Jekyll & Hyde Corpus Delicti
Adam Dechanel, based on the original book by Robert Louis Stevenson
Simon James Collier, Omar F. Okai and Adam Dechanel
Lion & Unicorn Theatre
This is a very free adaptation of Stevenson’s well-known novel, reconfigured for dramatic purpose and to match fringe theatre resources, which exploits the close-up experience of a small studio staging to dramatic effect.
It is played absolutely sincerely, which avoids the tendency to make an audience giggle that horror so frequently results in. Despite the familiarity of the story, it still has a cliffhanger quality as it unfolds and under Simon James Collier’s direction delivers several frissons of evil to make back hairs bristle.
The transformation from Dr Jekyll into Mr Hyde is achieved simply and very effectively. Taking a cue from Jekyll’s own description of the division of the human personality, the play is mounted in the three-quarter round with the simplest of staging.
Walls and floor of this black-box theatre are covered with texts and calculations: thoughts from philosophers and the algebraic equations, chemical formulae, occult symbols and experimental hypotheses that record Dr Jekyll’s researches. On a raised platform bordered by books are a chaise longue, a hat stand and, hanging, a gold-framed mirror.
It is there that, when the audience enters, the ominous red-eyed figure of Edward Hyde already waits for them, framed by the mirror, silent but menacing. From Wyatt Wendels’s first guttural growl as Hyde, in objection as Henry Jekyll argues with a fellow researcher who wants to share his researches and the credit for them, his embodiment of evil is manifest. It is a glowering performance.
Rory Fairbairn’s Dr Jekyll shares his ideas with the audience. He is a likeable young man with a touch of academic pedantry as he explains his research. As he is driven to carry it further and gets caught up in his struggle with the Hyde side of his fiancée Penelope finds him changed, and Hyde revolting.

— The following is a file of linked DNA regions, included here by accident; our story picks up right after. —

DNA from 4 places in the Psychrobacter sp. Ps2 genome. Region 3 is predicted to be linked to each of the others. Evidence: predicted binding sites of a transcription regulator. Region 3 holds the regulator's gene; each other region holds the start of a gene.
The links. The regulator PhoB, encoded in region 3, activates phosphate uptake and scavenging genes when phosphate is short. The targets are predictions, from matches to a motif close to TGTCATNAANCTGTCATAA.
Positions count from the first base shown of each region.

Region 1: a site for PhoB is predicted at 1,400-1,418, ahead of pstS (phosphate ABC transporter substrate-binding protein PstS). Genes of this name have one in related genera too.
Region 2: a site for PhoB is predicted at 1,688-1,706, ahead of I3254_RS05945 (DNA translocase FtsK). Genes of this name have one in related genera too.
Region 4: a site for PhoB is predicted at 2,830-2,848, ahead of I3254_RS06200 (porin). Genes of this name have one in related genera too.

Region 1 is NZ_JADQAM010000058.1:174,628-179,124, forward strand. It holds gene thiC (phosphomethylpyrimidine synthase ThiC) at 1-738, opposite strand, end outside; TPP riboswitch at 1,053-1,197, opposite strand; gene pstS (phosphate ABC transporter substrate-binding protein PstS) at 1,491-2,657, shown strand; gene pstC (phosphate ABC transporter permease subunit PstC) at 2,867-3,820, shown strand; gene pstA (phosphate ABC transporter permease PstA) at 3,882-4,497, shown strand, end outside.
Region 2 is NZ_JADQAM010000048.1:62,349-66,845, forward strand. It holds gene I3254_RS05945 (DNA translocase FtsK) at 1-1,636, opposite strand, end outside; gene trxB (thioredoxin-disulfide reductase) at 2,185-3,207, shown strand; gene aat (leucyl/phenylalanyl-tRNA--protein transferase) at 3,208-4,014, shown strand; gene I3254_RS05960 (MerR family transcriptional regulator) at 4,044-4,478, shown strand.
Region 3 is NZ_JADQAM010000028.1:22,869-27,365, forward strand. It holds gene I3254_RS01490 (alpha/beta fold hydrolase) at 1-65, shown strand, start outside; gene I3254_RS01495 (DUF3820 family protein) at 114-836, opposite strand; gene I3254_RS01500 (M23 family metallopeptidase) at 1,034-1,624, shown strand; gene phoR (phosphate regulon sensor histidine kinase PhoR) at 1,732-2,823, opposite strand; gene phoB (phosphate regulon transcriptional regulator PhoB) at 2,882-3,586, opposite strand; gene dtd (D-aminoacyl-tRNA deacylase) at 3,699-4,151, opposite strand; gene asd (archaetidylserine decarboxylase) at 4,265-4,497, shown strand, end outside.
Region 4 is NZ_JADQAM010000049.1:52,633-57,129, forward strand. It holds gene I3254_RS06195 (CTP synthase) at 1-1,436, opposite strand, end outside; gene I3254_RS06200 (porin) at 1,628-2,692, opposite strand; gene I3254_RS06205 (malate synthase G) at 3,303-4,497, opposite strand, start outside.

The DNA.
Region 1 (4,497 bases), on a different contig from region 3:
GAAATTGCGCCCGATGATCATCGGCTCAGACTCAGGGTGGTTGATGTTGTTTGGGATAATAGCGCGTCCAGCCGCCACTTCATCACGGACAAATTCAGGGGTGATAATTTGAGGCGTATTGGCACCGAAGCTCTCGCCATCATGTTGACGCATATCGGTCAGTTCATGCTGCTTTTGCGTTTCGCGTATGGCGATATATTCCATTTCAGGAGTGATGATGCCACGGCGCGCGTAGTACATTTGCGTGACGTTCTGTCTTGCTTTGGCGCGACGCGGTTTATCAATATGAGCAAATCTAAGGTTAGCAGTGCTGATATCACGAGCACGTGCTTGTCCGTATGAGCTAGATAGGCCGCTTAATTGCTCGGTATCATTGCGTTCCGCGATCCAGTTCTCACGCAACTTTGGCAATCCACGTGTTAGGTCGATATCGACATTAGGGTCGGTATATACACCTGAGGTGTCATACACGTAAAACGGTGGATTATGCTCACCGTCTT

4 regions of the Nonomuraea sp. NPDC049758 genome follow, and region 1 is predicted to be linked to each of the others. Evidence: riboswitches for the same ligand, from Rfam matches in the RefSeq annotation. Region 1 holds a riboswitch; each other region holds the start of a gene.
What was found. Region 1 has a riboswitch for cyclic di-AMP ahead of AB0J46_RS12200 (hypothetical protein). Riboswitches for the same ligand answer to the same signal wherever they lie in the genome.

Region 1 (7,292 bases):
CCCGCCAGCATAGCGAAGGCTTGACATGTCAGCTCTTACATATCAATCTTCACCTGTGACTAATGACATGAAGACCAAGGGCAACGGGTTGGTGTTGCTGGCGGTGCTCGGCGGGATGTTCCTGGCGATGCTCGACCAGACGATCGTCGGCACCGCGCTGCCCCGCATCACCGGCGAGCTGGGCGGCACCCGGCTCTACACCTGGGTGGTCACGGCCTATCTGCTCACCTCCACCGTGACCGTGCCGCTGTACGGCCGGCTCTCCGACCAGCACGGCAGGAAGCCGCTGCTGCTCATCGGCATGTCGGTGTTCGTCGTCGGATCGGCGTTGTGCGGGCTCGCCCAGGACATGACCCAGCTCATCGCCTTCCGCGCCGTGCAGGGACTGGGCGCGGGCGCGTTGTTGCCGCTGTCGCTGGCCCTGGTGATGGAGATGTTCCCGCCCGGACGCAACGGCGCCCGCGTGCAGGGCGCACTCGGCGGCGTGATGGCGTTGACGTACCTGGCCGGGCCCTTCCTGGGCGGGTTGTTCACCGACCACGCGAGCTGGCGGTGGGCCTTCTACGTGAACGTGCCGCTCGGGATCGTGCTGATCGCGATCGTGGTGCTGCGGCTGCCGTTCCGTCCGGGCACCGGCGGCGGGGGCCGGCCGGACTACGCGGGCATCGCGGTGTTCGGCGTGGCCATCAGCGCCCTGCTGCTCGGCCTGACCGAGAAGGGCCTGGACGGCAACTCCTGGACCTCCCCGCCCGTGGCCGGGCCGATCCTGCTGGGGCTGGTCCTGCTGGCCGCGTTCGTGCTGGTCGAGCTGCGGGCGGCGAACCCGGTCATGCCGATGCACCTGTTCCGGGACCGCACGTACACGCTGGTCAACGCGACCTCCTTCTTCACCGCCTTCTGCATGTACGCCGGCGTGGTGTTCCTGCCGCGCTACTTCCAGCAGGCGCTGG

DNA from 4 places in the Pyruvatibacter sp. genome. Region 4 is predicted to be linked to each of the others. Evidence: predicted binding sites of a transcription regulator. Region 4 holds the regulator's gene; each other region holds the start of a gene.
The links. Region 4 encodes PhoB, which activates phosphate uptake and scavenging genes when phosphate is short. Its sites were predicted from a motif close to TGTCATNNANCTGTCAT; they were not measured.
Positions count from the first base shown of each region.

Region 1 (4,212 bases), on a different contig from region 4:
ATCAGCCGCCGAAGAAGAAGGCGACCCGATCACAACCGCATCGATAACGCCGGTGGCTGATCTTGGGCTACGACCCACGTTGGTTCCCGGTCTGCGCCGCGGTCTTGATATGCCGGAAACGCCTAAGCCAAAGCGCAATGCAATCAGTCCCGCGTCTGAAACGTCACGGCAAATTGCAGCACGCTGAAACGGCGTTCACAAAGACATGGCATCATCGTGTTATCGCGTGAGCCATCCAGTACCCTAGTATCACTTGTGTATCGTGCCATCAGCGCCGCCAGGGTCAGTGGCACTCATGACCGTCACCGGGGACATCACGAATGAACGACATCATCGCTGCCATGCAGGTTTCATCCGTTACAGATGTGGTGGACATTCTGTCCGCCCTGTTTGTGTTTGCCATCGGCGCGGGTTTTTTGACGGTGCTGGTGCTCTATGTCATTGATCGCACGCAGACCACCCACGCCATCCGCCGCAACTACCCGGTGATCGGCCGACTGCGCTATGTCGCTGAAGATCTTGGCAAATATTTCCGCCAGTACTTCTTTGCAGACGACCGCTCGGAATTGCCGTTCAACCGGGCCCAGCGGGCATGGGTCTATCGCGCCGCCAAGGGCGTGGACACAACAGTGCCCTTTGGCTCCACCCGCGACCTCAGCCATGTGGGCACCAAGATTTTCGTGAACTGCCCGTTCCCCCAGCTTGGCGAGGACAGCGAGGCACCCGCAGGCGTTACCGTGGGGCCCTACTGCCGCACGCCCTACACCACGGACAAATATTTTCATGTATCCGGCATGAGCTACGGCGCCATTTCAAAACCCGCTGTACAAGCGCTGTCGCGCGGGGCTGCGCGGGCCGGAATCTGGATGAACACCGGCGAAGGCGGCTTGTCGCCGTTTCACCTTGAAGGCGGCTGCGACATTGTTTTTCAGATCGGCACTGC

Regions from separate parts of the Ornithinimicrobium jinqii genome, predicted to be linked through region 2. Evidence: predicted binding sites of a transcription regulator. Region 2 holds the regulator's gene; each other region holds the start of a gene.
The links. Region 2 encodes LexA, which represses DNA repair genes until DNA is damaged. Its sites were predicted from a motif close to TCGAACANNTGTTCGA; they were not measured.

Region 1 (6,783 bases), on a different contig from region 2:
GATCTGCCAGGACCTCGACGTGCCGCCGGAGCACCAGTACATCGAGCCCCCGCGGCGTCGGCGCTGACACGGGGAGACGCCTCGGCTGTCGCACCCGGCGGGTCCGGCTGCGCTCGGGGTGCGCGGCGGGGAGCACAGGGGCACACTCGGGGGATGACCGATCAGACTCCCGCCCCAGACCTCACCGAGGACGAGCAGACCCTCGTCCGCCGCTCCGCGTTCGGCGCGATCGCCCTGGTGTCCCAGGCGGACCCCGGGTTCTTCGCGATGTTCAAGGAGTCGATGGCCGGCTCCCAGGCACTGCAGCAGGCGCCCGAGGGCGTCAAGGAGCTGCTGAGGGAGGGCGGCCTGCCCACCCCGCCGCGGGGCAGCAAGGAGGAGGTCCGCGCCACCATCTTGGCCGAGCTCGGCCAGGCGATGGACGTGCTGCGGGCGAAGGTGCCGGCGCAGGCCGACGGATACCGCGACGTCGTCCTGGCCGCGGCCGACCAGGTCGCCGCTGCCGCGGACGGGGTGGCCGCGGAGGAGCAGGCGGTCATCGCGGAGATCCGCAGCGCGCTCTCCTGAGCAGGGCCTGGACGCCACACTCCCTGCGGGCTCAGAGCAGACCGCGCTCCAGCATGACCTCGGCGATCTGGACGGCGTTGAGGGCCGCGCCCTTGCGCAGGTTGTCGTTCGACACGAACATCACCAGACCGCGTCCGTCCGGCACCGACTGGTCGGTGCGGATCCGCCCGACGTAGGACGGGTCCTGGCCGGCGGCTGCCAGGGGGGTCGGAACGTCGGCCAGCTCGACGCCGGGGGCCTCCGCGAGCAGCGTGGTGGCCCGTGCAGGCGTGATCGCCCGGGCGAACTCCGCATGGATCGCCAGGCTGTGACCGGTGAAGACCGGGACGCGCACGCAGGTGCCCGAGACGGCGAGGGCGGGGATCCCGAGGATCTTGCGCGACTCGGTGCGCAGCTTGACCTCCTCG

Dechanel has created women characters to recount much of the story with Elizabeth Bryant as a charming but confused Penelope, Leonora Hair as Jekyll’s housekeeper, Connie Jackson as maid Mary and Rebecca Bell as showgirl Sarafina whose lively singing and feather dance provide a lively distraction to contrast with the main mood of menace.
Although those roles are clear, there is some confusion over other roles they double and their recounting of sections from Jekyll’s own letter of explanation is not logically integrated. Some of those readings seem too long, the cast have not yet found how to deliver them freshly but that may come with more performances, though they are not helped by unnecessary background music.
Tom Hartill gives Jekyll’s concerned lawyer friend Gabriel John Utterson concern and intelligence but Darragh Kelliher plays Irish accented detective Inspector Willard but there is more confusion when these bearded, very recognisable actors also double Jekyll’s jealous colleague and Penelope’s oddly accented uncle—who is one of Hyde’s victims.
This production doesn’t shirk the violence the stems from Hyde but it is cleverly handled by Omar F Okai and, though stylised, still sends shivers down the spine. It really does deliver that presence of evil that is the tales's essence.
Jekyll & Hyde is the third of a trio of “Gothic” productions that Simon James Collier has mounted at the Lion & Unicorn and not the first time he has been involved with the subject. Back in 2011, he and Omar F Okai directed 1888, a musical that featured actor-impresario Henry Mansfield who famously played both Jekyll and Hyde in his own stage adaptation of the story, along with Jack the Ripper and social reformer Josephine Butler.
He is bringing back his production of Dracula after a Shakespeare offering for Christmas but what could he be cooking up next? Will it be something else scary?
Reviewer: Howard Loxton